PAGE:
How to Handle a Product Recall
If you're in the retail business and a product that you sell has suddenly been recalled, you need to act fast and think on your feet.
Failure to act promptly and wisely could subject you to liability. And you don't want to be one of the parties named in an injured customer's product liability lawsuit.
So how should you react to news that a product you sell has been flagged for recall? Here are five steps you'll want to take:
- Remove the item. Go through your inventory and remove the item right away. Or if it's not that easy to move the item (for example, an auto recall), then stop selling it immediately. If it's accessible to customers, try to remove it from their line of sight. And if you can't remove it, then place a visible notice on the item saying that it's been recalled.
- Tell employees about the recall. Immediately email all your employees to inform them that the item has been recalled. If you can, try to have an in-person meeting with your employees so they can understand how important the recall is and also know what to tell customers who ask about it, Business Insider advises.
- Reach out to customers who purchased the product. If you have a list of customers who have purchased the product, make the effort to contact them immediately. A phone call can add a personal touch, but it should be followed up with documentation. It's always wise to have a paper trail showing that you took the right steps.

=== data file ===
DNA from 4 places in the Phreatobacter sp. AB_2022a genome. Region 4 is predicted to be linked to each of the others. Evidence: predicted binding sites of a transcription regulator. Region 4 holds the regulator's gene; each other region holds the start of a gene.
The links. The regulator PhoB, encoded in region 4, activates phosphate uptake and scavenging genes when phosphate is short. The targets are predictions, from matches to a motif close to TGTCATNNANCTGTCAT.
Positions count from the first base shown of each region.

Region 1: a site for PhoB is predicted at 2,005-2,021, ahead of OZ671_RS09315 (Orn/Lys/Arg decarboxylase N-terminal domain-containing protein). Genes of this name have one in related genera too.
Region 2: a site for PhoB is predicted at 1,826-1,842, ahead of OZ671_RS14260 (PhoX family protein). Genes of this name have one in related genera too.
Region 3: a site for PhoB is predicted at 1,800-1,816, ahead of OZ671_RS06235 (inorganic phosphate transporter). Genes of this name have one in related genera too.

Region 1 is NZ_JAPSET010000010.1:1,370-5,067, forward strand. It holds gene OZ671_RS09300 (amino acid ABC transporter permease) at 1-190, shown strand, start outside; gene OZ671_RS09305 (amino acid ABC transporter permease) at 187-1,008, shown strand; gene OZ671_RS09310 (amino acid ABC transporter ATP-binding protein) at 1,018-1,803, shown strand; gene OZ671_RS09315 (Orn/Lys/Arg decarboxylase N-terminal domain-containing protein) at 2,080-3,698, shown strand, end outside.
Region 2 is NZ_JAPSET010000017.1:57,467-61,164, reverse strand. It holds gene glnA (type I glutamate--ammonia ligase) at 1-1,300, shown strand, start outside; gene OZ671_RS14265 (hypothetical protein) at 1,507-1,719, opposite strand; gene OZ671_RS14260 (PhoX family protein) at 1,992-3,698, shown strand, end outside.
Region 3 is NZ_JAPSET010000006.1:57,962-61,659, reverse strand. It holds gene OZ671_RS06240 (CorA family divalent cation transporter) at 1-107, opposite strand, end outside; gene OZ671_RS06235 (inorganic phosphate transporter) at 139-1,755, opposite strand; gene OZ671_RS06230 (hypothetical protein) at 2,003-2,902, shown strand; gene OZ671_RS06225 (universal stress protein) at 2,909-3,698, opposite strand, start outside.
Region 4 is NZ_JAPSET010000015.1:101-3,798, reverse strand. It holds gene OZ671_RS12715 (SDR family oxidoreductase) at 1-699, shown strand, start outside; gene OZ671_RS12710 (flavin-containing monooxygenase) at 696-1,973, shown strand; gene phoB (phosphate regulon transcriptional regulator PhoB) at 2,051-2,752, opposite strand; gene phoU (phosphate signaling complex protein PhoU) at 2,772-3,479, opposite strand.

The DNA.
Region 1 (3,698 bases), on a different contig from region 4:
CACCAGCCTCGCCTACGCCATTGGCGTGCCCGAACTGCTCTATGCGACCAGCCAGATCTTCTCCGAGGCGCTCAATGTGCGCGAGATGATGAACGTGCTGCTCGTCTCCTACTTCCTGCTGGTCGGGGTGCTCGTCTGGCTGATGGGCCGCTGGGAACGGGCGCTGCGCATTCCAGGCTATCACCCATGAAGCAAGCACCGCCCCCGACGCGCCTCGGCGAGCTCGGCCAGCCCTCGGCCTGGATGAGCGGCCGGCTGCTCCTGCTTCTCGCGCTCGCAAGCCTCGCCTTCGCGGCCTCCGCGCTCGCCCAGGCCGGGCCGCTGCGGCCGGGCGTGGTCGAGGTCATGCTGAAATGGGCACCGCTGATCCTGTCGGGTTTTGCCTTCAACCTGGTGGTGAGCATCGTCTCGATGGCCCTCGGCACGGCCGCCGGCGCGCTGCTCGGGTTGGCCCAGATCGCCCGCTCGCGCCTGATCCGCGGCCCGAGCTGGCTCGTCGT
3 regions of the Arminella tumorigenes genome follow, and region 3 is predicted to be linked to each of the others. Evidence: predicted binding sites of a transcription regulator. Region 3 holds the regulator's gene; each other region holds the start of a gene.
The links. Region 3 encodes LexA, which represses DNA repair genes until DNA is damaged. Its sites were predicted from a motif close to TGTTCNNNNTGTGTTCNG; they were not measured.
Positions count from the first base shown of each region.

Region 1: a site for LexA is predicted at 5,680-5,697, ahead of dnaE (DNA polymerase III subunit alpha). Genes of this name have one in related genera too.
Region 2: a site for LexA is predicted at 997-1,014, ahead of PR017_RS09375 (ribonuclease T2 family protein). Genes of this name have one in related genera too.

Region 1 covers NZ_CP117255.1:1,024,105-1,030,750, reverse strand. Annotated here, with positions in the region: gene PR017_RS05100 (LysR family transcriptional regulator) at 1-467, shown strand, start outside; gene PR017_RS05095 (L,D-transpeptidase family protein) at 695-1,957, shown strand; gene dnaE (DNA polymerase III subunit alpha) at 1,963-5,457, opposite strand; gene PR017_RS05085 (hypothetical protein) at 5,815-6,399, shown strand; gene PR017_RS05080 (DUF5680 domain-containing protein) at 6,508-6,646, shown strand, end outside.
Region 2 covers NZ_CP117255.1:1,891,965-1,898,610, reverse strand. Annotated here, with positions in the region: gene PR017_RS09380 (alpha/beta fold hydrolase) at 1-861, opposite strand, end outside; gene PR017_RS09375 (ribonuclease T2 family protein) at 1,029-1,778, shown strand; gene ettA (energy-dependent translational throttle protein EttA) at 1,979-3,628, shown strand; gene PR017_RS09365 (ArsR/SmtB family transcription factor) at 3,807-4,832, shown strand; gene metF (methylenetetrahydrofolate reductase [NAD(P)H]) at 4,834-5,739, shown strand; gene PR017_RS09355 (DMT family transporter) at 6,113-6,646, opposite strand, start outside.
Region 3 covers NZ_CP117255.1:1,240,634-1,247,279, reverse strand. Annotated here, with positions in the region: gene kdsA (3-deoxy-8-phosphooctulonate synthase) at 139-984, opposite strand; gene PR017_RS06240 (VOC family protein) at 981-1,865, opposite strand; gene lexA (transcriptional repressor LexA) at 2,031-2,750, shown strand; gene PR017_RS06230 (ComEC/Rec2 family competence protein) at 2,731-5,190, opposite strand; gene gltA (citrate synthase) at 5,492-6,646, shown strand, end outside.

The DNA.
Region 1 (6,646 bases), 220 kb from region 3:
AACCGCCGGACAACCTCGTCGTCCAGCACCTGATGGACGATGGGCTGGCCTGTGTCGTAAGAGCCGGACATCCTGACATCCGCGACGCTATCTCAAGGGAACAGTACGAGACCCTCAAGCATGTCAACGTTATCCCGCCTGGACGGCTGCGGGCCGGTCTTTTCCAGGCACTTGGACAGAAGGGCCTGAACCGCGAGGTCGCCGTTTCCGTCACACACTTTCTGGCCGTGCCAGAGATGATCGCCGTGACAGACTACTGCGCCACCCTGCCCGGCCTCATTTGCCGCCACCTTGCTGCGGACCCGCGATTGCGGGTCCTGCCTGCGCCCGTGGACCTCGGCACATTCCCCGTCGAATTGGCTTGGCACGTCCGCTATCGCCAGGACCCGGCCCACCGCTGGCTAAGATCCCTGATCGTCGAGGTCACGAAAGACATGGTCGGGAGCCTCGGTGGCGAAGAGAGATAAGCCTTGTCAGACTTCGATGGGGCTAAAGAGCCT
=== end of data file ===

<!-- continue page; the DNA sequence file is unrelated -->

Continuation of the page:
- Post notices in highly visible places. Place notices of the recall in a place where customers will be able to see them. This helps get to the word out, in case you accidentally left some of the recalled inventory lying around. It also sends word out to past customers who may have purchased the product. If you've ever been to a store that sells baby gear, you'll frequently see these types of notices.
- Cooperate with those who purchased the product. If any former customer comes to you and says they've purchased a recalled product, do whatever you can to accommodate them and listen to their concerns. It's not just good customer service, it may also help to avoid a lawsuit.
Follow FindLaw for Consumers on Google+ by clicking here.
- The Small Business Owner and Product Liability (FindLaw)
- Customer ID Theft: Are Businesses Liable? (FindLaw's Free Enterprise)
- How to Start a Pop Up Store: 5 Tips (FindLaw's Free Enterprise)
You Don’t Have To Solve This on Your Own – Get a Lawyer’s Help
Meeting with a lawyer can help you understand your options and how to best protect your rights. Visit our attorney directory to find a lawyer near you who can help.
Or contact an attorney near you: